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Violent video games, movies and music have got to go, so says group in Connecticut town
In the weeks since the events in Newtown, Conn., there have been a number of topics discussed: gun control, mental illness, and violence in the media, for example. The town of Southington, Conn., is focusing hard on that final item, and asking its community to trade in violent video games, movies and music so they can be destroyed later this month.
Those who do turn in items will receive a $25 gift certificate for alternative forms of entertainment, like for the town's local water park. No doubt some gamers who scoff at the idea of getting $2 in store credit at their local used video game store will jump at the opportunity to sell back their copies of the original "Grand Theft Auto."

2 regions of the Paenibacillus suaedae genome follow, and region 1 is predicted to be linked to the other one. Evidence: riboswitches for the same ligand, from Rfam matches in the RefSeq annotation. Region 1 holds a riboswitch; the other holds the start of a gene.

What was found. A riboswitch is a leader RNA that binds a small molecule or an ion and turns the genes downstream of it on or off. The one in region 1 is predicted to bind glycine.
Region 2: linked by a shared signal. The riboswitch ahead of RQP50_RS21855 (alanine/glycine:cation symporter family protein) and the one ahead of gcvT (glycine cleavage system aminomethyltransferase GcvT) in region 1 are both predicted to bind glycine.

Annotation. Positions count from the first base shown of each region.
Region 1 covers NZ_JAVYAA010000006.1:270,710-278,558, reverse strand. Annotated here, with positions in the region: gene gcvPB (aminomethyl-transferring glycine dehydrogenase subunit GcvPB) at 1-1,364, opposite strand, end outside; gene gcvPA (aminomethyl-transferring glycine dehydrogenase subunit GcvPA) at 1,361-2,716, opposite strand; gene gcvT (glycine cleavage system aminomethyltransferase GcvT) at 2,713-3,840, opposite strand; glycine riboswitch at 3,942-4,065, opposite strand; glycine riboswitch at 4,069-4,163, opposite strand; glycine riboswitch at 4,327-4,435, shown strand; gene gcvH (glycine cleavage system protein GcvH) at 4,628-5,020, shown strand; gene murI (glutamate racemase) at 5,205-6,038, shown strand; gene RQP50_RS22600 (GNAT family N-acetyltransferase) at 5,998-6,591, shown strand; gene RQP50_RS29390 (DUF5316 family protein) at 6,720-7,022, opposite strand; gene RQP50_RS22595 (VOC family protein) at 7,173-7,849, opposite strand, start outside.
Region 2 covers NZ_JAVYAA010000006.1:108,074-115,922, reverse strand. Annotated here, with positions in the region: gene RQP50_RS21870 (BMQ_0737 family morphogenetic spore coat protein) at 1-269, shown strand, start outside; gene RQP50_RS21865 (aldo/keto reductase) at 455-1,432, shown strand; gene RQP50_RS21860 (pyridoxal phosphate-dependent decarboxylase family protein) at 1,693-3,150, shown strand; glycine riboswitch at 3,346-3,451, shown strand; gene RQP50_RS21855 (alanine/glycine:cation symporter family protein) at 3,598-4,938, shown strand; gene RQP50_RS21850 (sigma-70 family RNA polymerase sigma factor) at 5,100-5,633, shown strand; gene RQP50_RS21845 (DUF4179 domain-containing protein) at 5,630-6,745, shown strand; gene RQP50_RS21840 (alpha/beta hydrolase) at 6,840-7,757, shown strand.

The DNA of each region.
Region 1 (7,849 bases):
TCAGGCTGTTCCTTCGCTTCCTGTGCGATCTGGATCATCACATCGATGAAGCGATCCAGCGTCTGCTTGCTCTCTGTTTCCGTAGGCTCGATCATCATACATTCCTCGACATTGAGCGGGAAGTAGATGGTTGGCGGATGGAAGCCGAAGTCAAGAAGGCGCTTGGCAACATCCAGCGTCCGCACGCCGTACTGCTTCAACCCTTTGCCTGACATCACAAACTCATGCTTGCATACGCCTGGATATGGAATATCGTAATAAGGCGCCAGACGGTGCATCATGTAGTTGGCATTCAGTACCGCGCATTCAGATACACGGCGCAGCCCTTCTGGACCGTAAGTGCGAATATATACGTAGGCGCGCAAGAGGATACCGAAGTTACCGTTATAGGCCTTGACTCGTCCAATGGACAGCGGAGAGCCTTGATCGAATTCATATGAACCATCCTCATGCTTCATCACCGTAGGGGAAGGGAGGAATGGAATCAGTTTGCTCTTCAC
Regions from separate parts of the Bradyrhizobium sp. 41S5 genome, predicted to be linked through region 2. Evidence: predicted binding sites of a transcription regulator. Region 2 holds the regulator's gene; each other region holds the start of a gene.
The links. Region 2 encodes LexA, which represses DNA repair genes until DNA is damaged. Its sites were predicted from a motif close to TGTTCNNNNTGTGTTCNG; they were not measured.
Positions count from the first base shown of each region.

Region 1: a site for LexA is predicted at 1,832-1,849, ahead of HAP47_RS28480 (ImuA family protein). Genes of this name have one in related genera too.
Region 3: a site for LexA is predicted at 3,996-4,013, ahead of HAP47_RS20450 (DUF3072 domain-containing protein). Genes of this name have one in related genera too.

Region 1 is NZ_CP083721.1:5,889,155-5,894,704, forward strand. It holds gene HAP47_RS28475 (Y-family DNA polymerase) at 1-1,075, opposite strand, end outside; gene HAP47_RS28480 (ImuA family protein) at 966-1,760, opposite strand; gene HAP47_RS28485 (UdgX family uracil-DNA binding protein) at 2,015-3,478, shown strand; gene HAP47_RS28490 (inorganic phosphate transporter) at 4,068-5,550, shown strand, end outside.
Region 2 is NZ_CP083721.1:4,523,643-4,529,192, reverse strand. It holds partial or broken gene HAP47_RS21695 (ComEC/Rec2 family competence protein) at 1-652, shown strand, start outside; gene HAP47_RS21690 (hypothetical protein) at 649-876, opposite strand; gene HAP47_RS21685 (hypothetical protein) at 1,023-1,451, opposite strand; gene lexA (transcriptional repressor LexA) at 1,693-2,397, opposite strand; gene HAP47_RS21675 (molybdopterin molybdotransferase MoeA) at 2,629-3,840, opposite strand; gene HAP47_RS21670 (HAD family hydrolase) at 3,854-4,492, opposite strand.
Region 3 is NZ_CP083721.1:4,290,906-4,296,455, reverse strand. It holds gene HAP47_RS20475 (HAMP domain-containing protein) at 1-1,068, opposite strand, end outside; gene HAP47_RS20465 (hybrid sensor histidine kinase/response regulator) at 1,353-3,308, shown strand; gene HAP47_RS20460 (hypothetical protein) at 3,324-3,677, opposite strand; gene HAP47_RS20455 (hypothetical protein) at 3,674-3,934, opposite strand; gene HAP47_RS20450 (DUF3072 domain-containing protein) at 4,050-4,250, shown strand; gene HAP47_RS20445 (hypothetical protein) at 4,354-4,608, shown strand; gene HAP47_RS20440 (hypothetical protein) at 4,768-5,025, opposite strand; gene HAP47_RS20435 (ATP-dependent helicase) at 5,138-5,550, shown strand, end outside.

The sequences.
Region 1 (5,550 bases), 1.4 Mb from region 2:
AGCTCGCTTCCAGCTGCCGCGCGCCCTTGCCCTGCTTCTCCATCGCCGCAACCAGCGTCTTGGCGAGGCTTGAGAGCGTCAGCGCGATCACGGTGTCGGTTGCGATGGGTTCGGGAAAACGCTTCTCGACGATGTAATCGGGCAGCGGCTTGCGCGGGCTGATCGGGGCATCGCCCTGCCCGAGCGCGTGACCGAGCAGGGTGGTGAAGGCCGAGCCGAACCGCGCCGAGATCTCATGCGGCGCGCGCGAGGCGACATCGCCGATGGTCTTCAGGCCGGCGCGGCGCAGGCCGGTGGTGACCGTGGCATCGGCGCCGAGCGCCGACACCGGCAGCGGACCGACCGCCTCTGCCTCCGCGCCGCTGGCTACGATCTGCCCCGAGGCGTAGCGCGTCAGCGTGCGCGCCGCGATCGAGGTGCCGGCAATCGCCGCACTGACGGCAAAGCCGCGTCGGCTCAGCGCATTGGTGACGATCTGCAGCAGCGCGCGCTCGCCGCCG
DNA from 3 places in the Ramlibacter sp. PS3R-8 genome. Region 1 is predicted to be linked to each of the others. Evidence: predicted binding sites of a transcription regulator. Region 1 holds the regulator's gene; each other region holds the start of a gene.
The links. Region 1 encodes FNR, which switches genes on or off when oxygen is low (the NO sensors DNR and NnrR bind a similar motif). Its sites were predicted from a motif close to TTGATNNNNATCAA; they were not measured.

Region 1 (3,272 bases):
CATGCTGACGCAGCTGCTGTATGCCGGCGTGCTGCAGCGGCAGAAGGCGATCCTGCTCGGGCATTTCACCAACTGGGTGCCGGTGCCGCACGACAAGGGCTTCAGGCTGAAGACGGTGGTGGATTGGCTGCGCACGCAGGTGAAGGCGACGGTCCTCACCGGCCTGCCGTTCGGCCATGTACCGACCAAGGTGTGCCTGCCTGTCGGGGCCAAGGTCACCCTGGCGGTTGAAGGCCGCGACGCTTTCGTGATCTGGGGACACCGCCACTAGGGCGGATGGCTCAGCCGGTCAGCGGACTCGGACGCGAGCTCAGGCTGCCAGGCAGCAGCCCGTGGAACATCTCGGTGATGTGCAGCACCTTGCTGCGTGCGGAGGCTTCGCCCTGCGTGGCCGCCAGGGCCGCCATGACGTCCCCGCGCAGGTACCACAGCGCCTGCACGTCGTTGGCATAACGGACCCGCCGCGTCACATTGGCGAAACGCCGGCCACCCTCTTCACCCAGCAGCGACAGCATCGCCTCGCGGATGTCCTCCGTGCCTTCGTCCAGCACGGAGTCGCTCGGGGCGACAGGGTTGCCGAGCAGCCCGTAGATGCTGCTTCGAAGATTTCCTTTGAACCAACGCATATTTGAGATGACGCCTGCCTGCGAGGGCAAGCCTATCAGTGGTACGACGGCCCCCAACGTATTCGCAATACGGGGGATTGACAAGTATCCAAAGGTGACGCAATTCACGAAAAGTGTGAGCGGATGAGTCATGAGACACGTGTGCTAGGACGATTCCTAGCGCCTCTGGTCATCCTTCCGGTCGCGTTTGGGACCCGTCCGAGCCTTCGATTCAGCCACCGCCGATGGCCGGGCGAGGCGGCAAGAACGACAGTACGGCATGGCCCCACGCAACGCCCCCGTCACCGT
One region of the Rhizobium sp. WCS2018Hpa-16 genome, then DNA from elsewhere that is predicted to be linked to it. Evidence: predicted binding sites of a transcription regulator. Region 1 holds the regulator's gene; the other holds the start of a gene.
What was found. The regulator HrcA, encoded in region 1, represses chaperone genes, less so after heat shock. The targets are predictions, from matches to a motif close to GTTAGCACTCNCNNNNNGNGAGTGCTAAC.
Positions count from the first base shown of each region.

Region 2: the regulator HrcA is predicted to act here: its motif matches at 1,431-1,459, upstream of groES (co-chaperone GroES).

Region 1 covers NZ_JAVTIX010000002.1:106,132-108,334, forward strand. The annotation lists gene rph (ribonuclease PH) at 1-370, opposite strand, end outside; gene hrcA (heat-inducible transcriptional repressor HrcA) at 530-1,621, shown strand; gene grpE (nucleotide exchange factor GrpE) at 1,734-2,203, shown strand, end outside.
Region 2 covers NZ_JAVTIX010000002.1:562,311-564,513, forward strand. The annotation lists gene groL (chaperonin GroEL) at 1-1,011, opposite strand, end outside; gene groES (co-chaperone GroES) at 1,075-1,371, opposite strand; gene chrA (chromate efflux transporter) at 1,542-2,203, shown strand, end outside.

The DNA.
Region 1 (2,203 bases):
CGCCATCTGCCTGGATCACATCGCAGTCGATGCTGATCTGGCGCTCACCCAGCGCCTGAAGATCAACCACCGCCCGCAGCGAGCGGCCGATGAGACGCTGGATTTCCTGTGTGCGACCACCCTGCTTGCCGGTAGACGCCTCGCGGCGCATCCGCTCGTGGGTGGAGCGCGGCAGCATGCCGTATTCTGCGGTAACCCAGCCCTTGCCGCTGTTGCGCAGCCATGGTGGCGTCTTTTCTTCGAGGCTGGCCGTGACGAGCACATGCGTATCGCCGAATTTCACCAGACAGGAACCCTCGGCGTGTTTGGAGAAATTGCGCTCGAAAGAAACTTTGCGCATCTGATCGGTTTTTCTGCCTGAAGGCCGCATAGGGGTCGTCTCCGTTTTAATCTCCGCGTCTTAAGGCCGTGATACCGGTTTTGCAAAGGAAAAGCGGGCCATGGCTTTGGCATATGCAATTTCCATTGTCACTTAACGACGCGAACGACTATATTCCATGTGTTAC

A statement released by SouthingtonSOS, the group hosting the buyback program, had this to say: "The group's action is not intended to be construed as statement declaring that violent video games were the cause of the shocking violence in Newtown on December 14th. Rather, SouthingtonSOS is saying is that there is ample evidence that violent video games, along with violent media of all kinds, including TV and Movies portraying story after story showing a continuous stream of violence and killing, has contributed to increasing aggressiveness, fear, anxiety and is desensitizing our children to acts of violence including bullying. Social and political commentators, as well as elected officials including the president, are attributing violent crime to many factors including inadequate gun control laws, a culture of violence and a recreational culture of violence."